Several African countries have opened diplomatic missions to Morocco in Western Sahara, a disputed area occupied by Rabat. This has been exacerbating the conflict in an already volatile region seeking independence.
The events are similar. Morocco's foreign minister, Nasser Bourita, appears alongside one of his African counterparts smiling, cutting a ribbon, or solemnly unveiling a plaque -- a symbol of friendship between their countries. With each act of solidarity, a diplomatic step is taken and another African nation opens a consulate in Western Sahara.
These buildings are surfacing rapidly. Since the end of 2019, ten African states have opened diplomatic services in Western Sahara under their mission to Rabat. The latest, Burundi, plans to open one in either El Aaiun -- the largest city in the Western Sahara region run by Morocco -- or in the city of Dakhla.
Burundi follows countries already represented in the region including Central African Republic, Sao Tome, Gabon, Comoros, Guinea, Djibuti and Ivory Coast. Liberia most recently opened its representative office in Dakhla.
This is happening amid the decades-long hostilities in Western Sahara. In 1975, Morocco occupied the area on the Atlantic coast of northwest Africa. More than 40 years after the left-wing liberation group Polisario Front started an armed struggle for a self-determined state of Western Sahara, the Moroccan occupation shows no signs of ending.
The United Nations (UN) has been calling for the independence and decolonization of what was then the Spanish colony since the 1960s. All UN mediation has so far failed. Since the 1991 ceasefire, the Polisario Front has controlled a strip in the east and south of Western Sahara that borders Algeria to the northeast and extends to the Atlantic coast in the southwest.
The site of conflict -- declared the Saharan Arab Democratic Republic (SADR) by Polisario -- is managed from exile in Algeria, which supports the liberation movement. Historically, Algeria has had a rocky relationship with Morocco.
Recognition of 'illegal occupation'?
The new consulates in the controversial area, which the Moroccan government in the capital Rabat calls its southern provinces, are politically charged. "This is an attempt by Morocco to have the illegal occupation of the territories recognized at all costs -- it is indeed an illegal occupation," said Yahia Zoubir, professor of international relations at Kedge Business School.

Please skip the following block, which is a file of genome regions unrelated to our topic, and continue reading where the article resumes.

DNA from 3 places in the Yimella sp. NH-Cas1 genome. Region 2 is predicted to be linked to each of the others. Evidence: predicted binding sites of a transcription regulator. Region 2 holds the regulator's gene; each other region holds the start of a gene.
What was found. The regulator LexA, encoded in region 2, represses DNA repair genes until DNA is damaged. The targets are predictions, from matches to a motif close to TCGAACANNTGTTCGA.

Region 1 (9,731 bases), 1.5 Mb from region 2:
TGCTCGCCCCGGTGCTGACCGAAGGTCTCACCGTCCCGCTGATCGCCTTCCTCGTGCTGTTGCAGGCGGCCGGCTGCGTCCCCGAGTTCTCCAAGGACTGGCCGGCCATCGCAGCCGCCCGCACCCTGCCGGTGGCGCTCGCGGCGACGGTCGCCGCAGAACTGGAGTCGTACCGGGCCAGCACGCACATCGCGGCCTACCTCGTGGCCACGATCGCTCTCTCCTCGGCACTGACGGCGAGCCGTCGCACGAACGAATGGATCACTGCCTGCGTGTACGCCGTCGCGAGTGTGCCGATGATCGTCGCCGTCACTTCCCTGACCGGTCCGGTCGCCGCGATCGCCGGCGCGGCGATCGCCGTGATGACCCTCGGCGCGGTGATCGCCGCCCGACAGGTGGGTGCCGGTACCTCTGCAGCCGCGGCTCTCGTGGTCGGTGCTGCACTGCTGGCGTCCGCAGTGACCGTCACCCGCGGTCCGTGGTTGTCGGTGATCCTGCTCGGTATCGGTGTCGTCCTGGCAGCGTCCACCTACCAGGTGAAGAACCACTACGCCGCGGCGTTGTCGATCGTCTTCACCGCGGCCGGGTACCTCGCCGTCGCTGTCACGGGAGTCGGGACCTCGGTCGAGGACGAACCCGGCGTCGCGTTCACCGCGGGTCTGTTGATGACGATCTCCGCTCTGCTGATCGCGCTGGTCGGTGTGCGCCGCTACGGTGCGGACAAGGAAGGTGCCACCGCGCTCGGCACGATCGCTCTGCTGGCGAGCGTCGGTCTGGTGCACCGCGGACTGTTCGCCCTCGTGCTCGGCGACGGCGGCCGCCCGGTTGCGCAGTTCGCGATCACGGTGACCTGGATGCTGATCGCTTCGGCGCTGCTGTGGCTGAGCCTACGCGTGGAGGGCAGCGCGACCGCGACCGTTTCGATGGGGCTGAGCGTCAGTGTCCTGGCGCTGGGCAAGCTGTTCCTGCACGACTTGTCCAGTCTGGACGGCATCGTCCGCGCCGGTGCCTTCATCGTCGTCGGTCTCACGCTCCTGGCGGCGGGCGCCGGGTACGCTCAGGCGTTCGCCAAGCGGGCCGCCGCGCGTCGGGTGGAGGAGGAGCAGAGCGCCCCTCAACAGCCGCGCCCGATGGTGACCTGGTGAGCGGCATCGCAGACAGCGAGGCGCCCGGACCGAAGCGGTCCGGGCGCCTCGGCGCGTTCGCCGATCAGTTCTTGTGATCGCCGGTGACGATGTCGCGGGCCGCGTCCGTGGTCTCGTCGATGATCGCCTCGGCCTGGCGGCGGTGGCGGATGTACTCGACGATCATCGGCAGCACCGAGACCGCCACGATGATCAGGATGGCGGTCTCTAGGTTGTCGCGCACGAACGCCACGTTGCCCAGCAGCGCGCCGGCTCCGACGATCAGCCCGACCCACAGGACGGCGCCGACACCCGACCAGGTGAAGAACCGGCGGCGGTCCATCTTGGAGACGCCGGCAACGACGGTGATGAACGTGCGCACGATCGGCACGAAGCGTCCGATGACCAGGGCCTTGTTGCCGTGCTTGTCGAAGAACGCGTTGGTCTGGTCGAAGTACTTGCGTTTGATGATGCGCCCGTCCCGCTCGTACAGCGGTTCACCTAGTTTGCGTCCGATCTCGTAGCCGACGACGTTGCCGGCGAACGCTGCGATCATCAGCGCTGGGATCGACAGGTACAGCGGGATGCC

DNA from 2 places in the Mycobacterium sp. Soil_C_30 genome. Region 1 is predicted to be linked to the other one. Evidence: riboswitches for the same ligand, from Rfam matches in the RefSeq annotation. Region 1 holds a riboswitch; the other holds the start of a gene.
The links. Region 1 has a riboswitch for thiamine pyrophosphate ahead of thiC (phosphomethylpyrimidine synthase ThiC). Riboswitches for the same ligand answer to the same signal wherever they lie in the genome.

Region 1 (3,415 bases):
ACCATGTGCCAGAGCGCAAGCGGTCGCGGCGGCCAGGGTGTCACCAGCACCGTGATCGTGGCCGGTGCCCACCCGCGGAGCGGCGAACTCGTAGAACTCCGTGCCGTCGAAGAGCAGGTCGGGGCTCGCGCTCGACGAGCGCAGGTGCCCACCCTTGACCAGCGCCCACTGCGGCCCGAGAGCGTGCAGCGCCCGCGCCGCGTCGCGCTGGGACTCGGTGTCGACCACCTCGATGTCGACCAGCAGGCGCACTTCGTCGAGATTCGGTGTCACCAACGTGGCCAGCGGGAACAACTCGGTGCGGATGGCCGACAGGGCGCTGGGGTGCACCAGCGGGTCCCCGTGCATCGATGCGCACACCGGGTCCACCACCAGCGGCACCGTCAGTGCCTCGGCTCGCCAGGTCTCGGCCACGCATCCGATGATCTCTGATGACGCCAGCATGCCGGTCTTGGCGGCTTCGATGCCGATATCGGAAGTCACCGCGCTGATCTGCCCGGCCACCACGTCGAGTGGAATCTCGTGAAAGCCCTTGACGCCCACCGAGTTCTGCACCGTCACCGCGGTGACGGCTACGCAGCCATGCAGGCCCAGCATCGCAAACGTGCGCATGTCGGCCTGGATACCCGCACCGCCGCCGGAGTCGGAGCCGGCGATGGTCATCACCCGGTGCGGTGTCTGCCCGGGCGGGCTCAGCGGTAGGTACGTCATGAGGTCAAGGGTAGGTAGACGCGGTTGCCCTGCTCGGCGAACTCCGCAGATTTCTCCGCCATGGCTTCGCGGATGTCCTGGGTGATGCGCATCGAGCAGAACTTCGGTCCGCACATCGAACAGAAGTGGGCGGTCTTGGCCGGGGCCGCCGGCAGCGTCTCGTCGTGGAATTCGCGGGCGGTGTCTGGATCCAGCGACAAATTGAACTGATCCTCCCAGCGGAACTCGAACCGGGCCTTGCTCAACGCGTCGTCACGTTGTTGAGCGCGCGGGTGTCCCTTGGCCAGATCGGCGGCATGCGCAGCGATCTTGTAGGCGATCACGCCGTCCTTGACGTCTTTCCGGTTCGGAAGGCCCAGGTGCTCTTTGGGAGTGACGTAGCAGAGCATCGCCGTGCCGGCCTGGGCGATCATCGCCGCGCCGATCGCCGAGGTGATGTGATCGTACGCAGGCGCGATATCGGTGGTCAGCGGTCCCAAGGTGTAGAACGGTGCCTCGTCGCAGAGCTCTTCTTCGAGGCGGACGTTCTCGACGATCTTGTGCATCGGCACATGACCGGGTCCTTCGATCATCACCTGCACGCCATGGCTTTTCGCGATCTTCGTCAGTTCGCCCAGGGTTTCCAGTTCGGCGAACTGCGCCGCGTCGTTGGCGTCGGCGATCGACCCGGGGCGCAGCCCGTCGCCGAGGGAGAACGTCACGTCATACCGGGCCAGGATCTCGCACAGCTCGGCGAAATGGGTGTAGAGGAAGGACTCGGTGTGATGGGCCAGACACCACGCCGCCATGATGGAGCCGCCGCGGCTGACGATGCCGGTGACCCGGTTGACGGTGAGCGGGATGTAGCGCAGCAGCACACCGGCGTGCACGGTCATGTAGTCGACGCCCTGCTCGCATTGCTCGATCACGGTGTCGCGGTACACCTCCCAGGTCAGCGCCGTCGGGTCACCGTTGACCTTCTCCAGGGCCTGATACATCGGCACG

"You take over countries with no real political weight, you move forward gradually and try to influence the way things go."
According to the professor, the motivation for these African countries to support rich Morocco is obvious: "These countries are simply in debt, they have enormous economic difficulties. And they are being paid to do this," Zoubir told DW.
Although the missions remain in Rabat even though some are merely honorary consulates, according to Alex Vines, director of the Africa program at the London-based think tank Chatham House, they represents an acknowledgment of Morocco's claim over Western Sahara.
Morocco's strategy working
Like Zoubir, Vines believes that some of these countries -- such as Burundi and Sao Tome -- have been attracted by economic benefits. Others, however, had historically close ties to Morocco.
"These political developments are part of a strategy of the Moroccan government. It wants to further weaken the positions of Algeria and the African Union (AU) that are pushing for an autonomous Western Sahara," Vines told DW.
"Morocco's aggressive diplomacy has stretched from Rabat to Lesotho in the past six months. It is a step backwards for the Polisario."
The Republic of Western Sahara is recognized by a number of African and Latin American countries. Algeria accused Ivory Coast of "shameless violation of international law" and "violation of the obligations of the AU's founding Act" after Abidjan opened a consulate in Western Sahara, according to media reports. Algiers even recalled its ambassador to Abidjan.
Morocco had quit the AU's predecessor, the Organization of African Unity, in 1984 to protest against the admission of Western Sahara. It rejoined the body in 2017 and shortly afterwards started its diplomatic battle for the Western Sahara region, including its rich fishing waters.
In January, Moroccan lawmakers enacted a law to integrate the Western Sahara waters off the Moroccan sea coast into their claims.
The Polisario Front, which continues to call for a UN-led referendum on self-rule in Western Sahara, denounced the new claim. Naja Hindi, a representative of the Polisario Front in Germany, is upset about this: "Morocco is violating the governing conventions," she said.
"Why do countries open consulates in cities where they have no citizens whom they can offer services to? Why not representations in the large Moroccan cities? Why in El Aaiun?" Hindi told DW.